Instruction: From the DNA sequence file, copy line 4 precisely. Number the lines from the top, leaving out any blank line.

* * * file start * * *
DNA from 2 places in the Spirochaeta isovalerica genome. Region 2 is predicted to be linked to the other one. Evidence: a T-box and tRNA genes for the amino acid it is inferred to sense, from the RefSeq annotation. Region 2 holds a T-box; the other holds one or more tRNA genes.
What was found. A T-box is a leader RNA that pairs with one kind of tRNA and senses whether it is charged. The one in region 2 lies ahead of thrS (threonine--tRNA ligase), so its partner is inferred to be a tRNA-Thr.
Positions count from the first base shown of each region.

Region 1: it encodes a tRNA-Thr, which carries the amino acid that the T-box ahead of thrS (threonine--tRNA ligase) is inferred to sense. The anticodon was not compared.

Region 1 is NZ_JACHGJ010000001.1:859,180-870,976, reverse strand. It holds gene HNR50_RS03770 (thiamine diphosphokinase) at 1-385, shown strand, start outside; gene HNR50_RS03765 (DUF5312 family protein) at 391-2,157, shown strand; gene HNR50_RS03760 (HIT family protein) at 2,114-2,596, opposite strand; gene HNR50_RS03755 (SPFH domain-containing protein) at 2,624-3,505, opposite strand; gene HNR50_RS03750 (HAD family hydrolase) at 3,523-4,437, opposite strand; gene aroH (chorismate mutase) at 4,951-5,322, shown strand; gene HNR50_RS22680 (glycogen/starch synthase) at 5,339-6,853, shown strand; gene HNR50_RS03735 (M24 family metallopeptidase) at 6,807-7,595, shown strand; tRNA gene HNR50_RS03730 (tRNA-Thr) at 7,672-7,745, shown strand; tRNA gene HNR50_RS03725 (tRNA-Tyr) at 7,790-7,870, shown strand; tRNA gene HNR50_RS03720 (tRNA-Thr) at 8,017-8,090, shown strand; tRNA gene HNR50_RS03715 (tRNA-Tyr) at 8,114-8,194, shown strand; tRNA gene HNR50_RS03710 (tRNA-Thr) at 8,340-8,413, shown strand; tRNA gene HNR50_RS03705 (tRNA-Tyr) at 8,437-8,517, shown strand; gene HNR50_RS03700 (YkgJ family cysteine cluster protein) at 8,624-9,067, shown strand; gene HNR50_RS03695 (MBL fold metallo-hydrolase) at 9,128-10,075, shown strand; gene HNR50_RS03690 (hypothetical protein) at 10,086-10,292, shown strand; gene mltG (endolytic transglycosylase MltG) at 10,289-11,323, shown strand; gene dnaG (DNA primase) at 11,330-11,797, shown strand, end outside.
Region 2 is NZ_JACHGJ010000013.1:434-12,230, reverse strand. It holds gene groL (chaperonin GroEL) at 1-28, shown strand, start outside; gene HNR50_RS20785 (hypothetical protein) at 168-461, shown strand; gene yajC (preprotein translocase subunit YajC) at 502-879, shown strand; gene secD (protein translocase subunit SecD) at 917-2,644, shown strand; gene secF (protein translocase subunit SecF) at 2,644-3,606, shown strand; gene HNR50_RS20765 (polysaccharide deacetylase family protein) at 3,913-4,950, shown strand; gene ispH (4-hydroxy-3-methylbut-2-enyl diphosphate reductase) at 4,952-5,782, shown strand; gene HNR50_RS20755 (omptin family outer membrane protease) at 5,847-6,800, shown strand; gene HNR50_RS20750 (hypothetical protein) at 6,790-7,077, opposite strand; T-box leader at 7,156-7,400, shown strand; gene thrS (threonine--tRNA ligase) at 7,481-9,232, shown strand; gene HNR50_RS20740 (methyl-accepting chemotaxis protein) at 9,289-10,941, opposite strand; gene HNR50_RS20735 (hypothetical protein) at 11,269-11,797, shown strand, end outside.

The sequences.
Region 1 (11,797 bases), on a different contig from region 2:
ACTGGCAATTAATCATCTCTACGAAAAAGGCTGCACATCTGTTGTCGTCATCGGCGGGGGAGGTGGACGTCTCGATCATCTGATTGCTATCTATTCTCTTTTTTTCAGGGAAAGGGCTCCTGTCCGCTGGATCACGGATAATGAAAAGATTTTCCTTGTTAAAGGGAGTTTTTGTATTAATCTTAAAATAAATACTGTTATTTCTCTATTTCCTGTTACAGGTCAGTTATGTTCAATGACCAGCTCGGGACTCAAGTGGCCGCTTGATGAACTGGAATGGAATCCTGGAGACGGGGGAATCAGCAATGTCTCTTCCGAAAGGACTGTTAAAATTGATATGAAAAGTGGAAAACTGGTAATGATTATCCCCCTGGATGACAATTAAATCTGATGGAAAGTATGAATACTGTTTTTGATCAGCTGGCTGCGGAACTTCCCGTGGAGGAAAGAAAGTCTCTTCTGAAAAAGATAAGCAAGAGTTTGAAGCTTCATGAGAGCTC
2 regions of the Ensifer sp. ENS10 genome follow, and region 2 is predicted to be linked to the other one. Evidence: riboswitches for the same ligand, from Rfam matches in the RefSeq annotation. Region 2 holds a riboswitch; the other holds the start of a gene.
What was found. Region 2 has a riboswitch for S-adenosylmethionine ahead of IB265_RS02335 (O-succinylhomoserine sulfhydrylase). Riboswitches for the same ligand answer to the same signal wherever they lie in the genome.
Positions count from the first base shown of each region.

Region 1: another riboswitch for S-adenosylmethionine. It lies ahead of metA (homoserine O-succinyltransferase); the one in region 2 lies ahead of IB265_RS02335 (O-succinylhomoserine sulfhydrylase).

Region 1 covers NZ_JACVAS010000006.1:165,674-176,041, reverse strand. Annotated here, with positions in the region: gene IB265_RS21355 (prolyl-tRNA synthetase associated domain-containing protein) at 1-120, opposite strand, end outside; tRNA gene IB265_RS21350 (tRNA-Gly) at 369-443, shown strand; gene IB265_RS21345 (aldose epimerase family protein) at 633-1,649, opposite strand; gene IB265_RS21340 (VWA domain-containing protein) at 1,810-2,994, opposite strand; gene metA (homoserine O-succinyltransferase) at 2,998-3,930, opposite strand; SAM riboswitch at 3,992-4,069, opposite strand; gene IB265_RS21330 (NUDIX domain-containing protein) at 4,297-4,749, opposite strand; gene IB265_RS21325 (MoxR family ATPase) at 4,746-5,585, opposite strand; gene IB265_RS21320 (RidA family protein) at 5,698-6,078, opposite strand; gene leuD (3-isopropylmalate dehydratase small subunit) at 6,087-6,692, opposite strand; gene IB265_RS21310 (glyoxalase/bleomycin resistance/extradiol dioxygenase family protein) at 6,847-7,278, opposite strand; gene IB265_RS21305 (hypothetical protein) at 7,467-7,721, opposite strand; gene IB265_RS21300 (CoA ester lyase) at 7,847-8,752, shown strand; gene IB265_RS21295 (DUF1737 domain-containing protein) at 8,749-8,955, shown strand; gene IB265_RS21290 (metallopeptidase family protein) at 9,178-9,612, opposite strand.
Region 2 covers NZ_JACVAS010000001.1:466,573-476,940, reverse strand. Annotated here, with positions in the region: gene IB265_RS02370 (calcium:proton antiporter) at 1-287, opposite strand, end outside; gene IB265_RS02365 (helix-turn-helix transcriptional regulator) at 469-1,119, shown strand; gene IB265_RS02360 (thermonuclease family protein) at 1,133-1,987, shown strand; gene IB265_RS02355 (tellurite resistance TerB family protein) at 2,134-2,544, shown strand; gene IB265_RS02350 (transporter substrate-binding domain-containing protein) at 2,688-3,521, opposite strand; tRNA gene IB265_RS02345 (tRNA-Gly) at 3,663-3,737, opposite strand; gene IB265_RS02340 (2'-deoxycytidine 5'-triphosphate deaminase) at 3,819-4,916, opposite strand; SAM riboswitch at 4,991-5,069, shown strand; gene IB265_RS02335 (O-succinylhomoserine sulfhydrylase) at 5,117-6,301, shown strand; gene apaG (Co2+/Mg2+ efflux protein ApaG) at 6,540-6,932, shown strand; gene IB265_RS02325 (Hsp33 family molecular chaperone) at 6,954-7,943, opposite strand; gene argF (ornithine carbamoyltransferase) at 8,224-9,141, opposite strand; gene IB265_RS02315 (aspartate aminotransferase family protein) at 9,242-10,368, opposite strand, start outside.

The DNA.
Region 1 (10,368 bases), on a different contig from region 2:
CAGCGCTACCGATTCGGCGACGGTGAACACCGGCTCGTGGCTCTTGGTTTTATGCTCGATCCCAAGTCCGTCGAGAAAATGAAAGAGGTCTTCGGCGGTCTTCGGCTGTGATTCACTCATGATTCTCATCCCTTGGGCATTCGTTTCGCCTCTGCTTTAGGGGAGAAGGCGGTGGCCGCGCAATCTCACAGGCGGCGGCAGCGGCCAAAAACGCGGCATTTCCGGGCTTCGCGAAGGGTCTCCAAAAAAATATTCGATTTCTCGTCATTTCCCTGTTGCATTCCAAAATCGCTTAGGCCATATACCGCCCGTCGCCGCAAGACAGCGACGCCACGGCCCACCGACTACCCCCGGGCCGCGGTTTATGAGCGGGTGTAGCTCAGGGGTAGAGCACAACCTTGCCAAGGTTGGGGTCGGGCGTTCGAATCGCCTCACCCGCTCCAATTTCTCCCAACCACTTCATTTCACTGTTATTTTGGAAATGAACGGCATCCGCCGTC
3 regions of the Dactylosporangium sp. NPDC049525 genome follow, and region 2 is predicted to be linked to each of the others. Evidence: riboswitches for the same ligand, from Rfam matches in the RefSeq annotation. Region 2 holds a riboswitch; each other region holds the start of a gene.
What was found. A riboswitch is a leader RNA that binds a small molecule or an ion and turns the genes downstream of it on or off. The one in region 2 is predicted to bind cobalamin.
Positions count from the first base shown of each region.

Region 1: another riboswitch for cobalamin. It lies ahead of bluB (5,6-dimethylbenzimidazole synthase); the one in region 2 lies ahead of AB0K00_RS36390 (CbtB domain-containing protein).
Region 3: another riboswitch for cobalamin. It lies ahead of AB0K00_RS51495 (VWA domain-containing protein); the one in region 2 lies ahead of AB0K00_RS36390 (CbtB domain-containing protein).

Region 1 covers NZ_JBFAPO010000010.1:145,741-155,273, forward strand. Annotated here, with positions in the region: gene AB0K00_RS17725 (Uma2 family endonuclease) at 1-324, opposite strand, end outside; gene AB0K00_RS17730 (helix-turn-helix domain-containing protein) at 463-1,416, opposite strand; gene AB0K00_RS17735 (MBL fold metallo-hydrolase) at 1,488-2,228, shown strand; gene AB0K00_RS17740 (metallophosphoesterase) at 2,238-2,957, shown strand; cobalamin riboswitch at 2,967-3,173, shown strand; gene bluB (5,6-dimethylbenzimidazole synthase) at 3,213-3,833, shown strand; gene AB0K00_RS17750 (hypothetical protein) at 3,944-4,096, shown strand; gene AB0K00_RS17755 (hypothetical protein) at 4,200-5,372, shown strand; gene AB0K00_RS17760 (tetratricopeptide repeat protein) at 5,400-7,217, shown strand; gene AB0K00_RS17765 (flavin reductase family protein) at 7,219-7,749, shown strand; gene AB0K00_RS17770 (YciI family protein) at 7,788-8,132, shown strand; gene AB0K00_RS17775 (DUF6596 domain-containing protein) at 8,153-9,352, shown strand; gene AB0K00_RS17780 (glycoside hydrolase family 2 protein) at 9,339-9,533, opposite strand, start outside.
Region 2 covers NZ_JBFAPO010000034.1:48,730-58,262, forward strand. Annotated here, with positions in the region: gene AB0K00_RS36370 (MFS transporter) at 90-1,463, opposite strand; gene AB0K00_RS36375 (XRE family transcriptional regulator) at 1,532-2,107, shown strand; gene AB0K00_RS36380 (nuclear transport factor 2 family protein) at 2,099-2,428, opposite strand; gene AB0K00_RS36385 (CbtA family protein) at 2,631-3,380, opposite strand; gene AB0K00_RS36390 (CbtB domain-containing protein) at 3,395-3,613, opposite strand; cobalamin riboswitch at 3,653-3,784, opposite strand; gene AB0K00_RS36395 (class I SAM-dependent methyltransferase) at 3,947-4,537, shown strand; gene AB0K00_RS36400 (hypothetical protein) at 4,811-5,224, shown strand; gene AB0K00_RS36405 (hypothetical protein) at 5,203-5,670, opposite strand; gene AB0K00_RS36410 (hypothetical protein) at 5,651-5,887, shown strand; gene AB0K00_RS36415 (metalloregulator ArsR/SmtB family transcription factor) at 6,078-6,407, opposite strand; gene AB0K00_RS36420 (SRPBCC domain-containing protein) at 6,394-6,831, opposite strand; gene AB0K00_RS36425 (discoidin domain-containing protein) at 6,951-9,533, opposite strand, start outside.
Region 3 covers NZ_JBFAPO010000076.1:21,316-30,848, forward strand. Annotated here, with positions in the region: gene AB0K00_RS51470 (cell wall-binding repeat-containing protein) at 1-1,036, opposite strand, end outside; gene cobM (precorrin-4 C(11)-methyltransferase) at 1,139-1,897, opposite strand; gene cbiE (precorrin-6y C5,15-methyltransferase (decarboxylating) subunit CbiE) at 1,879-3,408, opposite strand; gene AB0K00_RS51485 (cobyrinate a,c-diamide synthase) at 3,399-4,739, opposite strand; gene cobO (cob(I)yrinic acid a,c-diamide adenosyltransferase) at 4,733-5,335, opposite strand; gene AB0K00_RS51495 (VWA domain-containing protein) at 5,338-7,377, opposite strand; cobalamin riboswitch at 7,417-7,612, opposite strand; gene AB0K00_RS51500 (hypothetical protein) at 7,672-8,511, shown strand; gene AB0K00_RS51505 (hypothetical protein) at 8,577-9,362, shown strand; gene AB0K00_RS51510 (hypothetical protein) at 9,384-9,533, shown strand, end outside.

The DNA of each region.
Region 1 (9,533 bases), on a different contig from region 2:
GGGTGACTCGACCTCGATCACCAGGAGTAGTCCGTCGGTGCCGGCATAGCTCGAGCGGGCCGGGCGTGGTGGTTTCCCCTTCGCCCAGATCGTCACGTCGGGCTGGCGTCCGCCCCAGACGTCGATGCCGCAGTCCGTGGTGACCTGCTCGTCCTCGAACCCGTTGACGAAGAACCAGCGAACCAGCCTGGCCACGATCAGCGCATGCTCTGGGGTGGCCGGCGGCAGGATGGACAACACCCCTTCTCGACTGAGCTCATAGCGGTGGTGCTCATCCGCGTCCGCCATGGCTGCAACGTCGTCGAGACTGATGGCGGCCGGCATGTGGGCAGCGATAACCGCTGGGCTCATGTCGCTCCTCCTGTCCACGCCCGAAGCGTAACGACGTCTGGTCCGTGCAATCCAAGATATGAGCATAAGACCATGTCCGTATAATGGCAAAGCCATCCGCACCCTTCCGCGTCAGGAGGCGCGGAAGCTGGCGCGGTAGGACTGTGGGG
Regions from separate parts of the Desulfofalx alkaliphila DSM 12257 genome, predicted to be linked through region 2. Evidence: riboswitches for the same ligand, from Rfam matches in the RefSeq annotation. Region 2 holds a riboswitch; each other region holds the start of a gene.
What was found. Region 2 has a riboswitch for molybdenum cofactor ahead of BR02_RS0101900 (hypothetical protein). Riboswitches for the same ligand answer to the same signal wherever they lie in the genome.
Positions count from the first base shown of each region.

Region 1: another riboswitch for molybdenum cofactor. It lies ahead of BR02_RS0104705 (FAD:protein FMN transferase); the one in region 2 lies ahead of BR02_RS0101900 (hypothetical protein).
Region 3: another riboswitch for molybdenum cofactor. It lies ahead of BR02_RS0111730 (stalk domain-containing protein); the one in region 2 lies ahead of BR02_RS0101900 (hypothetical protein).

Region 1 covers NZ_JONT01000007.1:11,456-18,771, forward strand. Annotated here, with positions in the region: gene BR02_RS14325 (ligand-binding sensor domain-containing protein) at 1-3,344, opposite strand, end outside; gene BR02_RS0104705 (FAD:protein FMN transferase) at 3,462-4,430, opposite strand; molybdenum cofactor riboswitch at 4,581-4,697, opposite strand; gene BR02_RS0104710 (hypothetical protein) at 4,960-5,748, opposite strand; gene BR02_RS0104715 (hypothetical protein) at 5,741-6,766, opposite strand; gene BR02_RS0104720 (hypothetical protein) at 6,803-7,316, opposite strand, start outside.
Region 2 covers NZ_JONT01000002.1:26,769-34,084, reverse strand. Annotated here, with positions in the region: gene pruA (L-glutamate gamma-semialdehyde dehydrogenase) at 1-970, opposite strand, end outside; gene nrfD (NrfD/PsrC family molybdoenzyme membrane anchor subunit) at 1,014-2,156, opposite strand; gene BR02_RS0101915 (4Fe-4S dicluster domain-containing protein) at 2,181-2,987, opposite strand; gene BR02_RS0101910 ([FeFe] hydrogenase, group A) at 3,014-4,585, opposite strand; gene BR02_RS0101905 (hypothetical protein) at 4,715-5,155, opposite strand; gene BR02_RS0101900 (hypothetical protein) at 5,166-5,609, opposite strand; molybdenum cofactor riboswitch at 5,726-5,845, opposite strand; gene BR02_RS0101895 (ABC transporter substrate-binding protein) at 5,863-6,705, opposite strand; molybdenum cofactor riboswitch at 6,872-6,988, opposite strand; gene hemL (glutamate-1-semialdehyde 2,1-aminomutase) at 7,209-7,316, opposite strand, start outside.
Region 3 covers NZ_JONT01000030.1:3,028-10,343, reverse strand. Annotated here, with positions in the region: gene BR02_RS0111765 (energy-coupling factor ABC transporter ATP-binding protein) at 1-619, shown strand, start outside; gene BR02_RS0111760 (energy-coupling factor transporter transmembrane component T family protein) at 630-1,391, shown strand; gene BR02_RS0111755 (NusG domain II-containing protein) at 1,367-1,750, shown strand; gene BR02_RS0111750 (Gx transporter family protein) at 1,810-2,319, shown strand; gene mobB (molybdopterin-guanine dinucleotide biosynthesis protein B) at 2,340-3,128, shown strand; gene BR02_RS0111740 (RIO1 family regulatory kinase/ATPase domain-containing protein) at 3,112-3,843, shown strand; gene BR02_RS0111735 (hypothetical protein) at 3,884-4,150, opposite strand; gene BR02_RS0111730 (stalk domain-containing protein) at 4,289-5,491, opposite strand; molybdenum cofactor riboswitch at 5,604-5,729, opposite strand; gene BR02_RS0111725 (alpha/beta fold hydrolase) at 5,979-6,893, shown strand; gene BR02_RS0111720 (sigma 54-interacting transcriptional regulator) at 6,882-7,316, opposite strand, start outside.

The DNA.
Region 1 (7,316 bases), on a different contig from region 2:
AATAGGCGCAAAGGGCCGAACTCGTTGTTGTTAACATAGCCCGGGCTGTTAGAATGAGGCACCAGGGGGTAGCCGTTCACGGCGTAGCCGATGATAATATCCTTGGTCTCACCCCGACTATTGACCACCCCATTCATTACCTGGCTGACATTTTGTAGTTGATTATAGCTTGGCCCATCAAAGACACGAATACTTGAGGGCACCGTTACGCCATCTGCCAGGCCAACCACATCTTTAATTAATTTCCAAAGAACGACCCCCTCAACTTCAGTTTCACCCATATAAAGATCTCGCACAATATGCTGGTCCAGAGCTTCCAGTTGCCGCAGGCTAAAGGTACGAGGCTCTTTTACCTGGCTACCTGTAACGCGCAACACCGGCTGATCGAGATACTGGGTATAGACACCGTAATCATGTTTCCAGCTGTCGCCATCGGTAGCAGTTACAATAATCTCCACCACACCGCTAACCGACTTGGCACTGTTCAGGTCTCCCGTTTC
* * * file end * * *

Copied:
Region 1: it encodes a tRNA-Thr, which carries the amino acid that the T-box ahead of thrS (threonine--tRNA ligase) is inferred to sense. The anticodon was not compared.